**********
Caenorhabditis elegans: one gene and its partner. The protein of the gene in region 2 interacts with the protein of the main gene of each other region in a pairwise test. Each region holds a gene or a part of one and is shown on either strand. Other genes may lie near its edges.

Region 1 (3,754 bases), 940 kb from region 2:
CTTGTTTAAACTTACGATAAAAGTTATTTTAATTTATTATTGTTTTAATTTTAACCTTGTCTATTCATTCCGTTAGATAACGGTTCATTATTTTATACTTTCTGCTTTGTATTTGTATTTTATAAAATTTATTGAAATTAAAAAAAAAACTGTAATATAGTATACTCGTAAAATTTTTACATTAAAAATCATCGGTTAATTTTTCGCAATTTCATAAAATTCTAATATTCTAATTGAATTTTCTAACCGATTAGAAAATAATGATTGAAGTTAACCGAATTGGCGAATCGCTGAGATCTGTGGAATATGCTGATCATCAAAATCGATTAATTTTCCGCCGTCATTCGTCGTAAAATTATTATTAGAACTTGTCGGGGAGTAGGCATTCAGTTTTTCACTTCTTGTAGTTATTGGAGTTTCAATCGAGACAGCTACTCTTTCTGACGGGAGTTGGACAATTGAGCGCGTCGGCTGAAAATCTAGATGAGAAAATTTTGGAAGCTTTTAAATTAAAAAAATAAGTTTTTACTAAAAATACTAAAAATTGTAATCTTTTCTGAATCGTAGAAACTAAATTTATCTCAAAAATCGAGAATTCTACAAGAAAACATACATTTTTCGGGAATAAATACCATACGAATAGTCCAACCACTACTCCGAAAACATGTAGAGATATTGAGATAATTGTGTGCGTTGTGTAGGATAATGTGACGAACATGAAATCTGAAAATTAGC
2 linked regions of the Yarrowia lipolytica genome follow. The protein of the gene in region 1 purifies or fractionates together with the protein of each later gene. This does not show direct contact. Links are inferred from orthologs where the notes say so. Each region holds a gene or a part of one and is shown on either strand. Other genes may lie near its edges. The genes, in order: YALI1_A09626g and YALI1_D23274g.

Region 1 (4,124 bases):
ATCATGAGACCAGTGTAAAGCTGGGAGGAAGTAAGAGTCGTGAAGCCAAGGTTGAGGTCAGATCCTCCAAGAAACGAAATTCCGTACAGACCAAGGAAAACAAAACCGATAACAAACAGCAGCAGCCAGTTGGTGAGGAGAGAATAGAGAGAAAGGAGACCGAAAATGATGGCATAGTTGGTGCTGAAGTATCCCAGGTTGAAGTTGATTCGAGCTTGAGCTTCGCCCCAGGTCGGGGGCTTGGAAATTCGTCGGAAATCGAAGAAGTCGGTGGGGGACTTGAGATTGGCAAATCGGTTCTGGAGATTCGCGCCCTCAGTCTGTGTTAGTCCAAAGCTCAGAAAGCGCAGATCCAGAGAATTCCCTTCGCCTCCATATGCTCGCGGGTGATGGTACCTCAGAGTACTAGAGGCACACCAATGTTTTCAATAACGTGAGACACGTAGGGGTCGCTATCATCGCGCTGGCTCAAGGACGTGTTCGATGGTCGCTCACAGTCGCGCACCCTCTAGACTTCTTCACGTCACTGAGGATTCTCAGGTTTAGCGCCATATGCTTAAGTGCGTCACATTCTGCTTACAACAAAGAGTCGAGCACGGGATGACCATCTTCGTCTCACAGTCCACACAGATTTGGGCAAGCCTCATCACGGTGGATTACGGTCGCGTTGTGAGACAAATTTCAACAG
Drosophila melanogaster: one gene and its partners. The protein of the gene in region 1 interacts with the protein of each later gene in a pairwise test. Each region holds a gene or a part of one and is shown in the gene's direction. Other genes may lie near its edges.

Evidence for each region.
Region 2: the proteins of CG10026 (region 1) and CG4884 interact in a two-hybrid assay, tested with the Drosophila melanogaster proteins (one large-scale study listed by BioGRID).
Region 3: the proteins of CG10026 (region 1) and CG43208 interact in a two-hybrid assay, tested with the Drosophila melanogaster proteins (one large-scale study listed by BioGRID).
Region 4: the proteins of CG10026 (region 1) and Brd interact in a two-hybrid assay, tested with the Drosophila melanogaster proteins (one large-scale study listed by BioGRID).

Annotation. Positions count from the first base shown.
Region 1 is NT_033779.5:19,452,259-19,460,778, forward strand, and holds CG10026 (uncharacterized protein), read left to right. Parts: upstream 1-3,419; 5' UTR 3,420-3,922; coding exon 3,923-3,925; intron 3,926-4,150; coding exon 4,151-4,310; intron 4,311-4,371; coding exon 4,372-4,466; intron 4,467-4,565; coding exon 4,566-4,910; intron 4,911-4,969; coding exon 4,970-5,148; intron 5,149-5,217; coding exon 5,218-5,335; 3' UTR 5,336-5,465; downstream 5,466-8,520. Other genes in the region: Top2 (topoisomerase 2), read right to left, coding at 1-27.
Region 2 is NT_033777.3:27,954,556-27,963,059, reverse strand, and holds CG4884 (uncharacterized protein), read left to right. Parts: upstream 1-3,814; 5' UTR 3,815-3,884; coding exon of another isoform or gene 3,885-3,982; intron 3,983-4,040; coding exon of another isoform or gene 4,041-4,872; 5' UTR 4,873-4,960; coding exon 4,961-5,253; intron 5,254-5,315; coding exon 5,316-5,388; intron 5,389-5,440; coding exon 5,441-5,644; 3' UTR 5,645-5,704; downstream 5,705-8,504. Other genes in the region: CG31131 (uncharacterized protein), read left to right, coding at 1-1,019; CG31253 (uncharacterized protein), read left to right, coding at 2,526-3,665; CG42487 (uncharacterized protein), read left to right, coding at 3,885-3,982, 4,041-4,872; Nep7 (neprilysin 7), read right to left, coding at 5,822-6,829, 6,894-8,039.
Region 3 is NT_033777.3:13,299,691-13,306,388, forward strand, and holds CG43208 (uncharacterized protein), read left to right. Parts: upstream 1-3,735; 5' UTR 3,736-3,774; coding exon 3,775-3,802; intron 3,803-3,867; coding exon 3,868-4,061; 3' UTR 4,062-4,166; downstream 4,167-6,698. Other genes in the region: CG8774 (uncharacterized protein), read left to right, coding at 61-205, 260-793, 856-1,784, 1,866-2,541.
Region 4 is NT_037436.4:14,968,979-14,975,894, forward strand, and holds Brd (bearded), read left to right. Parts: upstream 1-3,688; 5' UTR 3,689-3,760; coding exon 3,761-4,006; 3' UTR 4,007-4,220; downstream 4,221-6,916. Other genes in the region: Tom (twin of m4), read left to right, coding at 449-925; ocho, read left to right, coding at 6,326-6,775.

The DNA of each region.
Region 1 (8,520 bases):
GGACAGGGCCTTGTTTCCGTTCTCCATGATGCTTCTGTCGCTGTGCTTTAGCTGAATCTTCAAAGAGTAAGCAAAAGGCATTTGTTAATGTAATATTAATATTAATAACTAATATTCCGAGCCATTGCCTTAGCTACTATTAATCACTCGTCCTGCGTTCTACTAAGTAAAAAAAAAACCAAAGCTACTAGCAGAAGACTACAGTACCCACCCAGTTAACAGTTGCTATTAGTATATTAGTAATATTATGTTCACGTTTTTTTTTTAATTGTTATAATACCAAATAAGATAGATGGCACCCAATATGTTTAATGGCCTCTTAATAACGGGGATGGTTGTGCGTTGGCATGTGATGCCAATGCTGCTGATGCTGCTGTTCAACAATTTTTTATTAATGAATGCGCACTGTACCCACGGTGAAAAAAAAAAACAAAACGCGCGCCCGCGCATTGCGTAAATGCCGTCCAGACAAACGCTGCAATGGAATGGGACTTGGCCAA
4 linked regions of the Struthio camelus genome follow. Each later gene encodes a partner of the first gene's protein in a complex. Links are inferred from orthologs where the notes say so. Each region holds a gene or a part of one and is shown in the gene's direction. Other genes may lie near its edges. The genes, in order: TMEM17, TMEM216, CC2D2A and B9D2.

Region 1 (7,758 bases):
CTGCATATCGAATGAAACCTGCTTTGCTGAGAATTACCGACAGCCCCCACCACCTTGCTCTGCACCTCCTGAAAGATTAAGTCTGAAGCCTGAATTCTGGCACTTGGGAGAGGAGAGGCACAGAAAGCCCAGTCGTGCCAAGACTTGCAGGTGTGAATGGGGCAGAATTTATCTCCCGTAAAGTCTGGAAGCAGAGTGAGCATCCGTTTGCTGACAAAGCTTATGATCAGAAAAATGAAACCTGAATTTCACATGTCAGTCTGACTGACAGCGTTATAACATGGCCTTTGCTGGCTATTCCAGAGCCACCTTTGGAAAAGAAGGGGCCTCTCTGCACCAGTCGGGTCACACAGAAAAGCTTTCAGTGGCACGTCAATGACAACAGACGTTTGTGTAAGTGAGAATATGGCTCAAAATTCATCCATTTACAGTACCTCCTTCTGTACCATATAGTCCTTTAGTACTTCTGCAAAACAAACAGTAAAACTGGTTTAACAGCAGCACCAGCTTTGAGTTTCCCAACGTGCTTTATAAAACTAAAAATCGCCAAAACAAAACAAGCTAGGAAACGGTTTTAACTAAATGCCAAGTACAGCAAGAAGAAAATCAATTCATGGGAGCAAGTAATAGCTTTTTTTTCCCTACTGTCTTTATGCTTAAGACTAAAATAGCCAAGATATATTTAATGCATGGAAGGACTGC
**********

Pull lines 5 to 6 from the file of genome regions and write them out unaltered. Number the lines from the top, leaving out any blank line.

Region 1 (4,124 bases):
ATCATGAGACCAGTGTAAAGCTGGGAGGAAGTAAGAGTCGTGAAGCCAAGGTTGAGGTCAGATCCTCCAAGAAACGAAATTCCGTACAGACCAAGGAAAACAAAACCGATAACAAACAGCAGCAGCCAGTTGGTGAGGAGAGAATAGAGAGAAAGGAGACCGAAAATGATGGCATAGTTGGTGCTGAAGTATCCCAGGTTGAAGTTGATTCGAGCTTGAGCTTCGCCCCAGGTCGGGGGCTTGGAAATTCGTCGGAAATCGAAGAAGTCGGTGGGGGACTTGAGATTGGCAAATCGGTTCTGGAGATTCGCGCCCTCAGTCTGTGTTAGTCCAAAGCTCAGAAAGCGCAGATCCAGAGAATTCCCTTCGCCTCCATATGCTCGCGGGTGATGGTACCTCAGAGTACTAGAGGCACACCAATGTTTTCAATAACGTGAGACACGTAGGGGTCGCTATCATCGCGCTGGCTCAAGGACGTGTTCGATGGTCGCTCACAGTCGCGCACCCTCTAGACTTCTTCACGTCACTGAGGATTCTCAGGTTTAGCGCCATATGCTTAAGTGCGTCACATTCTGCTTACAACAAAGAGTCGAGCACGGGATGACCATCTTCGTCTCACAGTCCACACAGATTTGGGCAAGCCTCATCACGGTGGATTACGGTCGCGTTGTGAGACAAATTTCAACAG